Letters from Pop Culture

Here is an interesting experiment anyone can make: go through your collection of popular music favorites, listening for significant lyrics, allusions to scripture, and other oblique expressions of authentic faith. By now the Owl’s readers know some key words. They have to do with freedom, longing for righteousness, perseverance in work or love, courage in the face of death, and more.

We have written before about people whose faith is known to God alone. An example might be a self-proclaimed non-believer, a person who denies God, yet has strong opinions about what a true God would look like if there were such a thing: powerful enough to prevent absurd suffering, or to punish people who bring trouble on others; wise enough to construct a cosmos where nature need not be a chaos of predators and victims.

My father was one of those people. He proved to me that there is no God. He became furiously angry when I failed to define God convincingly to him. Yet in the same conversation he gave a poignant description of his frustration, lying abed at night watching those tiny lights that dance in front of the eyes, trying to make them cohere into an image to which he could pray. He longed for a confrontation like Moses’ burning bush, or like the extraordinary event on Sinai:

“ . . . man shall not see me and live.”  And the Lord said, “Behold, there is a place by me where you shall stand upon the rock; and while my glory passes by I will put you in a cleft of the rock, and I will cover you with my hand until I have passed by;then I will take away my hand, and you shall see my back; but my face shall not be seen.” (Exodus 33:20–23)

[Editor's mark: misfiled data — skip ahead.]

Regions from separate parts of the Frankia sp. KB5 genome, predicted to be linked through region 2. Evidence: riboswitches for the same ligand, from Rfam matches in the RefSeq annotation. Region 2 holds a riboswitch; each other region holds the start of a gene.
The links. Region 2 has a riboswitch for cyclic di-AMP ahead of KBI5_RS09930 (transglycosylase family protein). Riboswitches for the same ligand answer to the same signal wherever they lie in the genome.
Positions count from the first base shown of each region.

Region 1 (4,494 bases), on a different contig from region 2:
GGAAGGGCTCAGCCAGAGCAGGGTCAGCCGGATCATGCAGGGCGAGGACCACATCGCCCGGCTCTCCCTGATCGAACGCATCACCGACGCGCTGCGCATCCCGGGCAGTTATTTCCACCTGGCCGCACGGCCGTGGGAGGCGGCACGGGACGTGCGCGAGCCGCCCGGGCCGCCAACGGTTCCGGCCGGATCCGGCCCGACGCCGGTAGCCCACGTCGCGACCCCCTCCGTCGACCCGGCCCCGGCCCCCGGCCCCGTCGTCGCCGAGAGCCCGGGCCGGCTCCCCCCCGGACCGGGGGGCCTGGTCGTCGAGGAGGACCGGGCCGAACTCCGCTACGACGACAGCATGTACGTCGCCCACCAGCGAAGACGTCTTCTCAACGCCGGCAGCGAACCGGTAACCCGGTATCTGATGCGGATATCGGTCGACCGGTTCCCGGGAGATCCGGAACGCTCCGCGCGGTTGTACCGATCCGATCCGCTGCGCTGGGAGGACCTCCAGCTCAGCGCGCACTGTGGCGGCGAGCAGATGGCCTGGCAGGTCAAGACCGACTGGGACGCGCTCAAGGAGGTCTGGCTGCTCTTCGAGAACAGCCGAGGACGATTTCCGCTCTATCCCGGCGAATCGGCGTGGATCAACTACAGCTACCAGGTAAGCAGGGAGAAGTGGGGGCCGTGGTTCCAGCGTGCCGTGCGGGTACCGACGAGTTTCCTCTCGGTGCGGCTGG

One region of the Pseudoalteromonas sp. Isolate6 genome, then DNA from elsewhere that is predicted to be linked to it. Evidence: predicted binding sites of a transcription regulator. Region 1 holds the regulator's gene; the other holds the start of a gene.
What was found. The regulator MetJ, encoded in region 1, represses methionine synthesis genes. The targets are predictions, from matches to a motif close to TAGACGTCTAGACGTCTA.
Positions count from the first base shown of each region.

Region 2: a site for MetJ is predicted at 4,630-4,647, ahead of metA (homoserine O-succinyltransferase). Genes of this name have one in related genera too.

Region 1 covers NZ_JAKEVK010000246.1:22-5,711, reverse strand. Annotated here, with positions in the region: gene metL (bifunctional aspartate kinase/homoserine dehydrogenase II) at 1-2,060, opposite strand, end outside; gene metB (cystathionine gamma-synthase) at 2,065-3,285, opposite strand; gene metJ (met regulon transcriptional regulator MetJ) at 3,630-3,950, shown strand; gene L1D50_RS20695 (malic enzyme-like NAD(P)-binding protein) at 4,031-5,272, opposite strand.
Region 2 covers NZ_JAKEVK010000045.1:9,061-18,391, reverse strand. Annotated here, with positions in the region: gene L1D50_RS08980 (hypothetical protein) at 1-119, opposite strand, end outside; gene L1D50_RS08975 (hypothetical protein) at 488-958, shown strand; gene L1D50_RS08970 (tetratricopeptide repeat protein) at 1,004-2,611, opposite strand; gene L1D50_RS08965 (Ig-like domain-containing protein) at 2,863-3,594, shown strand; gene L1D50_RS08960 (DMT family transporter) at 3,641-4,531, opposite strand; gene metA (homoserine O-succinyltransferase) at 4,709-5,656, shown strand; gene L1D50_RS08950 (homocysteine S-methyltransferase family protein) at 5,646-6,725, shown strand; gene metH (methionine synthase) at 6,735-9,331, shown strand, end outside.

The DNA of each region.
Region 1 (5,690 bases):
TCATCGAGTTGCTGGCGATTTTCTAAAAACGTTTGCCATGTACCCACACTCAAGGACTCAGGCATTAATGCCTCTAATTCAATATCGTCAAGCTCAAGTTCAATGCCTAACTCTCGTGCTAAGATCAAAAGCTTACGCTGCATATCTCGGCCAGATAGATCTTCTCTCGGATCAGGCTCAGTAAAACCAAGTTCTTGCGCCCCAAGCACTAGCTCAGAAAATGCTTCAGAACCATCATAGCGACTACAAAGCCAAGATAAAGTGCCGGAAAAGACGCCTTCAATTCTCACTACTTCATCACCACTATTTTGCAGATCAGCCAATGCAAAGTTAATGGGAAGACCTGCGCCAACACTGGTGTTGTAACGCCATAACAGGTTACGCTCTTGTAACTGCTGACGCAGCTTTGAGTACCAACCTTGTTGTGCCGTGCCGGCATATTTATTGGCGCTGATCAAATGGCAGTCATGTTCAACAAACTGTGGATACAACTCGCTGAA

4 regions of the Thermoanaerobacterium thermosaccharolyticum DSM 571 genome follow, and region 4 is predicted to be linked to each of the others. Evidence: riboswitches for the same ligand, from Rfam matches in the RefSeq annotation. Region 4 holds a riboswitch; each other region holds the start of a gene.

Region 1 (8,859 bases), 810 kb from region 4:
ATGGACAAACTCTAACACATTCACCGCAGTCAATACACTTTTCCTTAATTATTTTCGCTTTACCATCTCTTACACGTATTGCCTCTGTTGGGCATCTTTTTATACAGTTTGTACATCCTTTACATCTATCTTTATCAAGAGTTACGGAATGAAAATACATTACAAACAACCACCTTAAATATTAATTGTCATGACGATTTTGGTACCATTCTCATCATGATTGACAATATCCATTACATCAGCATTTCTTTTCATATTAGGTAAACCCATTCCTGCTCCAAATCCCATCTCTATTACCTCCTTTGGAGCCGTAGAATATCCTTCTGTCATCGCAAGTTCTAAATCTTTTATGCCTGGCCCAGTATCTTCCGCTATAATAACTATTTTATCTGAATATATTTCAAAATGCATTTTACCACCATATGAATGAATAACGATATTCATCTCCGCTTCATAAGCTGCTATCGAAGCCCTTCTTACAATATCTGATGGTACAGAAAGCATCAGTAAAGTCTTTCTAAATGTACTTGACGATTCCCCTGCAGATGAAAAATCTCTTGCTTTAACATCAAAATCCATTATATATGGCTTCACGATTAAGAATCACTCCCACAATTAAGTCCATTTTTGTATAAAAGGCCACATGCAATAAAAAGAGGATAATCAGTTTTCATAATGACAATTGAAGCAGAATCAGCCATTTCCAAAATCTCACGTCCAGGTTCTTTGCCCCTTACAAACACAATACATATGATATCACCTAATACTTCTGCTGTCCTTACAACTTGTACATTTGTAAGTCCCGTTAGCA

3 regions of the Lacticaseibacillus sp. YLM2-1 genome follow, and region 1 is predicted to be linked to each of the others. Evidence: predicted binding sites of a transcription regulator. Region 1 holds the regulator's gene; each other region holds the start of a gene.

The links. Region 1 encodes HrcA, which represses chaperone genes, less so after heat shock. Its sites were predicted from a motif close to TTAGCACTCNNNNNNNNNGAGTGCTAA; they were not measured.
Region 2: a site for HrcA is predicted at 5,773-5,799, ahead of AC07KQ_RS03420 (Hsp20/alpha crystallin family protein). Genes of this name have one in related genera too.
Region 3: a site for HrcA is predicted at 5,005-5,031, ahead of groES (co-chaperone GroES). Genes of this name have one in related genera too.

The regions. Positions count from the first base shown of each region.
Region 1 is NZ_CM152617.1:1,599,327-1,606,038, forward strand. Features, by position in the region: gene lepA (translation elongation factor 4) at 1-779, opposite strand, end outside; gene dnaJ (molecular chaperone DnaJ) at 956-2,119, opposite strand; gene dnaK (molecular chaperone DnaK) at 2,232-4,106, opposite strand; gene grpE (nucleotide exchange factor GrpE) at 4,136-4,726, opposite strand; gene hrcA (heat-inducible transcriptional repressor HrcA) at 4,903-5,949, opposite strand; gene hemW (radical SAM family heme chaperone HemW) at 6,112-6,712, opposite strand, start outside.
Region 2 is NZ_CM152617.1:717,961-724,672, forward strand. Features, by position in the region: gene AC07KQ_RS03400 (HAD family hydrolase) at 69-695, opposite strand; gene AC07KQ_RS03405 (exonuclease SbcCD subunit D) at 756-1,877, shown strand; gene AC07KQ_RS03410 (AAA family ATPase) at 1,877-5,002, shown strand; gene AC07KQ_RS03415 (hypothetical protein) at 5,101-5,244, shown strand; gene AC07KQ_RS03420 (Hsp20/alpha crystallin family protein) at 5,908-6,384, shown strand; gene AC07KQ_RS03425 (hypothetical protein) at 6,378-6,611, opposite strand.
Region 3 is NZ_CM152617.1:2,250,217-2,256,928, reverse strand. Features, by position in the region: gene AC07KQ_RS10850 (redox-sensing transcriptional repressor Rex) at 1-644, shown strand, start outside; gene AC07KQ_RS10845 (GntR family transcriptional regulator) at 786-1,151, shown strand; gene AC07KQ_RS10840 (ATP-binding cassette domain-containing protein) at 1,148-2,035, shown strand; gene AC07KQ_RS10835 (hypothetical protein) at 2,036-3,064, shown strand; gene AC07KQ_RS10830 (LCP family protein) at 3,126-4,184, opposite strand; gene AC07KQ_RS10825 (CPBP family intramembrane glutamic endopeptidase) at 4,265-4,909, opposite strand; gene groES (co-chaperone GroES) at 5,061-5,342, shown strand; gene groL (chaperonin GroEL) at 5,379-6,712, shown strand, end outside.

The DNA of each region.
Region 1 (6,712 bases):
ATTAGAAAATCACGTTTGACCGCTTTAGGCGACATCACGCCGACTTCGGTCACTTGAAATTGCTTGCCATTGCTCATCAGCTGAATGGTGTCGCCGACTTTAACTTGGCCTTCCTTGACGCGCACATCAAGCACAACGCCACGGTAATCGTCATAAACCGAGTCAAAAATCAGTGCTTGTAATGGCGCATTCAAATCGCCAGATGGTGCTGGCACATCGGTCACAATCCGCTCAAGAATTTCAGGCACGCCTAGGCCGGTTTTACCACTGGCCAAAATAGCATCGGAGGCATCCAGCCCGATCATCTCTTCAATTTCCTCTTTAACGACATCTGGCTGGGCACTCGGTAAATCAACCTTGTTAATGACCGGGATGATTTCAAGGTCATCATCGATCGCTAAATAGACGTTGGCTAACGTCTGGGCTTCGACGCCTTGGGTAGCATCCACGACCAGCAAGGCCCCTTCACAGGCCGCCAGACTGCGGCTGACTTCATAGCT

Janis Joplin

Listen to the ferocity of longing in Janis Joplin’s “I Need A Man To Love”

I need a man to love me.
 . . .
. . . I gotta have him like the air I breathe.
 . . .
You know it
Can’t be now
Oh no
 . . .
Can’t be this LONELINESS,
Baby, surrounding me.

Then again, it is not hard to see a connection between the lines, “Freedom’s just another word for nothin left to lose,” and “He who finds his life will lose it, and he who loses his life for my sake will find it” (Matthew 16:25).[1] Is it too hard to see, or too obvious that some similarity exists between devotion to the Sacred Heart of Jesus and Janis’s “Take a Piece of My Heart.”[2]

If good art is in some sense divinely inspired, how can an apparently irreligious person such as Janis produce such music? Where is the faith in her work? The answer in respect of Joplin herself lies right there on the surface, and yet cannot be known, and one may doubt whether art is divinely inspired.

Maybe Janis’s suicide was her response to the pain of cognitive dissonance. A person who knows love’s power—God’s power—even inchoately, lives today in a culture with no serviceable vocabulary for it nor any encouragement to find one. What is she to do? Great artist as she was, she could not singlehandedly invent a language of faith, and teach it to others. That is a task for the church, but it has appallingly little to say to such a heroically needy person like Janis, who is both fatally bewildered and capable of conveying important truth about love.


[1]        Kris Kristopherson, “Me & Bobby McGee”, recorded by Janis Joplin and Full Tilt Boogie, Pearl (Columbia Records, KC 30322,1970); cf. Matthew 10.39.

[2]        “Piece of my Heart”, and “I Need A Man To Love”; Big Brother and the Holding Company, Cheap Thrills (Columbia Records, KCS 9700, 1967).

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